To deliver an effective Social Media ‘channel’ detailed and focused research should be completed to formulate a strategy which identifies quick wins and longer targets and objectives – which could be % increase in event attendees, % increase in sales or a % increase in members.

Social Media cannot be ignored – public sector, corporates, individuals, competitors all communicate and access news and opinion through Social Media – in many cases it is a signpost to content – and needs to be used smartly to gain maximum benefit to your organisation. Do not be scared of Social Media (consider the South West Trains or Principal Hayley examples of one embracing and the other running away from social media and the effect this had on reputation).

As a starting point for research and therefore the creation of a strategy some key components and tasks can be identified.

Some (this is not exhaustive as it is a crib sheet) key components of a solid social media strategy are based around;

Building Networks

1. Review current followers, friends and contacts.

  • How many of these followers are key contacts?

  • Are they members? If not could they be?

  • Are the journalists? Could they act as sudo-publicists for the organisation? Could they feed into the site (submit pieces for publication)?

  • Are they bloggers? Could they link their site to yours?

  • How many of your followers/friends have a large follower base themselves

  • Those that have a large network should be contacted and a relationship built. This can expose your organisation to the contacts own network thus increasing its own potential contact base.

  • Do they have their own sites or work for large organisations?

  • Can you work towards getting these external sites to link into your site (this is also a major SEO benefit).

2. Review the market.

  • Use monitoring tools to search for trends.

  • See what competitors/local gov/central gov/charities/academies/media/global organisations are saying about a wide range of risk related issues.

  • Connect to these – especially market influencers (who may be bloggers/journo’s). 

3. Effective and timely distribution and publication of content across all  platforms 

  • Very simple - get your content on the platforms quickly but accurately – be aware that members will wait for content – non-members will not. Understand and dare I say analyse the risk/reward. But be bold.

  • Your professional integrity is key – but the organisations openness and honesty can counter this.

4. Creating relevant content (blogs, tweets, news stories, comments etc.) 

  • This includes ensuring events and publications are what people (not just existing customers or members want to read).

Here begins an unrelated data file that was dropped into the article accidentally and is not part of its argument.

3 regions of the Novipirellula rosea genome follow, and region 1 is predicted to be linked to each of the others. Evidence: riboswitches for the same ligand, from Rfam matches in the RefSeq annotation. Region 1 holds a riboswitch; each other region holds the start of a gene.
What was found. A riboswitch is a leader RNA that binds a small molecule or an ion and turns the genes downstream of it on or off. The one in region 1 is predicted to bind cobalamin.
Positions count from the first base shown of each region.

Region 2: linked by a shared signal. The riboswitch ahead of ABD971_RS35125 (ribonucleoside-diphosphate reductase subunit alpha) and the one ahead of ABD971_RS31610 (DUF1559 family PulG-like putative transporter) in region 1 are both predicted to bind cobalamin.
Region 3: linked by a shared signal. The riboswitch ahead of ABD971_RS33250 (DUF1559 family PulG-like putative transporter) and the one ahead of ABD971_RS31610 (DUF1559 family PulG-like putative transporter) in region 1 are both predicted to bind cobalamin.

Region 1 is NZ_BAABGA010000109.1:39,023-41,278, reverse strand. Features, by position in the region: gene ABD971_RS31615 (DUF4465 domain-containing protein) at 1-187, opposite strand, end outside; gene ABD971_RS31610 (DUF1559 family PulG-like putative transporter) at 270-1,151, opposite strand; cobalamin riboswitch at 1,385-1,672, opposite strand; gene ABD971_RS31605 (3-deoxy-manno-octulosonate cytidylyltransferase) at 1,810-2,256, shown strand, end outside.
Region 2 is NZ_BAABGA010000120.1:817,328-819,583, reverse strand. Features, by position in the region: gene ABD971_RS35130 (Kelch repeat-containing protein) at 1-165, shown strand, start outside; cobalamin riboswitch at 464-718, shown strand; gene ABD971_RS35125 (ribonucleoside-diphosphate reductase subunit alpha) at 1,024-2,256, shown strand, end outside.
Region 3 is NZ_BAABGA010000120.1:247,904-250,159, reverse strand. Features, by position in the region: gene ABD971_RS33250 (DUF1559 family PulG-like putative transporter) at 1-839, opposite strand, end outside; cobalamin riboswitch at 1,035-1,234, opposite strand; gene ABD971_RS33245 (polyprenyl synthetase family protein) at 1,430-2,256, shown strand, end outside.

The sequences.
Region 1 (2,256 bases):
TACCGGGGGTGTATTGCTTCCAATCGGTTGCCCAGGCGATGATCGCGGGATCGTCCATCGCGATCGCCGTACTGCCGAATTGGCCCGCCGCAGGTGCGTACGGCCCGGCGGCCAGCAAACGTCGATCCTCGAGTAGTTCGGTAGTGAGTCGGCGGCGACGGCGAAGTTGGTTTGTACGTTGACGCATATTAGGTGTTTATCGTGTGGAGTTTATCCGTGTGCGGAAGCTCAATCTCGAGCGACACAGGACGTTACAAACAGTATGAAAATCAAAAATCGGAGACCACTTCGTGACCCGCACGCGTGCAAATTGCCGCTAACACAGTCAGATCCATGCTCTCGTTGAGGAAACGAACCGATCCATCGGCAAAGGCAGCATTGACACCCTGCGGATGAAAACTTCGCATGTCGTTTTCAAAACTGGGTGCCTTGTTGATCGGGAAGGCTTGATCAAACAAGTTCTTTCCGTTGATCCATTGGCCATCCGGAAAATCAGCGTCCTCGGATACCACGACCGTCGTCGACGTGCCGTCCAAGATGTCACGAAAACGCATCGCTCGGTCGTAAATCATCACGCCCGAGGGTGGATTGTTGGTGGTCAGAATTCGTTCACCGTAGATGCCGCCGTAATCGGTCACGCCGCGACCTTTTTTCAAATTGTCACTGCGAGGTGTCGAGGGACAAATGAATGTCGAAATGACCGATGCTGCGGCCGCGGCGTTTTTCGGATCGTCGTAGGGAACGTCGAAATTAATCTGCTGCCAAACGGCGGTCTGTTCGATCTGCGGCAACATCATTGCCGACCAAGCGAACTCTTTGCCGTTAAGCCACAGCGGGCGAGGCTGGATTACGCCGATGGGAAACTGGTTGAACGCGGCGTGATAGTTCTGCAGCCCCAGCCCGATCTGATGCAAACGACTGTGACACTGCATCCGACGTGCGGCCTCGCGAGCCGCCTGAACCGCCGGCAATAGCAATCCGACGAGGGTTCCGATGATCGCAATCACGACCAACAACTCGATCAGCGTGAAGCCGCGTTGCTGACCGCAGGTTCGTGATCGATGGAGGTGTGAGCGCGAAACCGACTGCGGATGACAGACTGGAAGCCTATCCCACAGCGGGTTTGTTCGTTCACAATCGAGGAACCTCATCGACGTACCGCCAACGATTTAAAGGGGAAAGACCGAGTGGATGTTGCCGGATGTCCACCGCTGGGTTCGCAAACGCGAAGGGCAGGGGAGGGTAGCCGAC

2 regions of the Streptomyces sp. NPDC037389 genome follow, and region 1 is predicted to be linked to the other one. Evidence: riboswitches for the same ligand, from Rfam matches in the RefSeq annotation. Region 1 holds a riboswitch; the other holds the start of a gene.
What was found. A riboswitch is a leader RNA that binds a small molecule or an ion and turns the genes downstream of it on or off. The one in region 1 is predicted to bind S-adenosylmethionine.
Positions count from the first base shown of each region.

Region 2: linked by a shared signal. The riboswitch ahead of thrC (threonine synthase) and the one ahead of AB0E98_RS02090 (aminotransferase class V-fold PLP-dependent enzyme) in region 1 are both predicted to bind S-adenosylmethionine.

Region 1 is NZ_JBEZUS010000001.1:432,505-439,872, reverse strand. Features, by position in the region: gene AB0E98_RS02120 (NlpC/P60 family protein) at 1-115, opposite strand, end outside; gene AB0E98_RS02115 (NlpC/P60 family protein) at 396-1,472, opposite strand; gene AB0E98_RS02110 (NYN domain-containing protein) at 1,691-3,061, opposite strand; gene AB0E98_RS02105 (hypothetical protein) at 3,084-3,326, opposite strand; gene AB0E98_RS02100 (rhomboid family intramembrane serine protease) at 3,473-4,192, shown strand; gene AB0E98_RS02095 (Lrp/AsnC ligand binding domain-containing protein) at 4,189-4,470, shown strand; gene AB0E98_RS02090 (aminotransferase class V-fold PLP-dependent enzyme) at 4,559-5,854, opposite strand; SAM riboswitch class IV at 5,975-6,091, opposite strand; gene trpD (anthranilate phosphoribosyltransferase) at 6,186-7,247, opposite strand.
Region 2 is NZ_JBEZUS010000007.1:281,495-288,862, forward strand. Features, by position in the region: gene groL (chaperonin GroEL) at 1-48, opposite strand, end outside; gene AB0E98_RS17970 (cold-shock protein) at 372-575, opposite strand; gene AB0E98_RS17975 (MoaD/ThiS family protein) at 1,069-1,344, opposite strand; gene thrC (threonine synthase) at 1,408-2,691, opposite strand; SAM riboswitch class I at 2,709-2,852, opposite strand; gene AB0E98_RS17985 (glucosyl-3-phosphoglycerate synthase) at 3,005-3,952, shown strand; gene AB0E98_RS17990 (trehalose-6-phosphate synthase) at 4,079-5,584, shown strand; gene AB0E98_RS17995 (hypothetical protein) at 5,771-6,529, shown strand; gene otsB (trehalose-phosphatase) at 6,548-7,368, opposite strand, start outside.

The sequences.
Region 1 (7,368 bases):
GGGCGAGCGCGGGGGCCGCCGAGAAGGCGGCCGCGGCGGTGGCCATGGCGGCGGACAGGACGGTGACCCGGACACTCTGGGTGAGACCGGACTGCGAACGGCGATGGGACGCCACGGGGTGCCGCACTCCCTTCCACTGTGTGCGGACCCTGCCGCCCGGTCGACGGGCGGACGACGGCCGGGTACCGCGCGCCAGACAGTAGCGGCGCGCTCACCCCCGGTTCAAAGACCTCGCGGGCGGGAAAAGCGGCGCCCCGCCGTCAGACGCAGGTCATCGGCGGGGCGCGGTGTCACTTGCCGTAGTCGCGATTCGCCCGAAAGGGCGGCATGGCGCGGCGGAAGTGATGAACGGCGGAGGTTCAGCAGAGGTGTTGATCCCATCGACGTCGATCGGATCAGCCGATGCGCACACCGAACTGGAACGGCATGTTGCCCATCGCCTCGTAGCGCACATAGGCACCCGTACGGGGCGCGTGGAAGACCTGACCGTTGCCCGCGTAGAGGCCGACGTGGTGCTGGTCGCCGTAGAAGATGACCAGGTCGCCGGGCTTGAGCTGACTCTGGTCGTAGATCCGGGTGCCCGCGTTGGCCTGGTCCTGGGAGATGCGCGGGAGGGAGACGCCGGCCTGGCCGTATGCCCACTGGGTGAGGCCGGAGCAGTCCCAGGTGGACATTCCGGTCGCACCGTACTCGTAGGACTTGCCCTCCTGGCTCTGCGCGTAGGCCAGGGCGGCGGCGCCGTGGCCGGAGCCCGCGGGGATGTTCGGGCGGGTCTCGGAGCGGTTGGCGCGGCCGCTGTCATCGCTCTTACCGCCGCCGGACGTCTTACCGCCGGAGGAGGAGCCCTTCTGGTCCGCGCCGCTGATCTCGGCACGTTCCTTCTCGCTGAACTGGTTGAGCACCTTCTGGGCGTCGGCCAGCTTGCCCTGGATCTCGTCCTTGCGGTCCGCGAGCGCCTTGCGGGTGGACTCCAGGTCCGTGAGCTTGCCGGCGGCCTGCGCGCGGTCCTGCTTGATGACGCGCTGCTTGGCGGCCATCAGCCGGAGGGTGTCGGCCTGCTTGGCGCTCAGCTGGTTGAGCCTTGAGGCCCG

• Search for market trends and ensure that senior board members are able to comment and blog upon issues

  • Also research (using Google Analytics tools) what users and members are searching for on your own site – this will advise you what interests your own users have. Use this to inform how to communicate through social media but do not use this as the only guide.

5. Use the platforms sensibly 

Twitter

  • Quick notifications of events, appointments, links to specific news stories and blogs.

  • Users need and demand quick, easy to digest notifications and reminders.

Linkedin 

  • Professional network, so use for open discussions on market trends, new legislation, news stories and encourage members and non-members to contribute. It is a very subtle way of gaining non-member and the casual observer trust and interest in your organisation.

  • Consider using as a supportive tool of your own forum. Forums are only of interest to members and those that can access them. They are a closed shop!! Analyse how much true benefit members (not just the board) gain from having access to a closed shop.

Facebook 

  • Use carefully – but be aware that this is becoming a more commercial platform. Push and publicise events (these could be your or partner events, webinars etc.)

  • Use this to also connect to sponsors pages, event location pages (Principal Hayley for the Palace hotel for example), government, charity and school.

Blogs

  • Do it!!! Get a 'good writer' (see my previous blogs for who these people are!!) to write 3-4 blogs (between them) a month.

  • Get external sources to link to these blogs.

  • Make the blogs relevant- comment on the latest news (floods, legislations etc.)

  • Think about podcasts!! Seriously – a 20 minute weekly podcast – get it sponsored!

  • Get sponsors, advertisers to blog. Get external sources to blog! Do not however take payment from people wishing to blog!

  • Ask members to write pieces for discussion

  • All of  these link to also increasing SEO rankings (for another document!!) and working closely with the analysis of the site via Google Analytics to build a picture of what people are talking about (Social Media) and what people are viewing (your website).

I can work up a more formal social media strategy for you that can feed into the wider communications strategy. After completing the research targets can be set (and measured) and then fed into the business plan.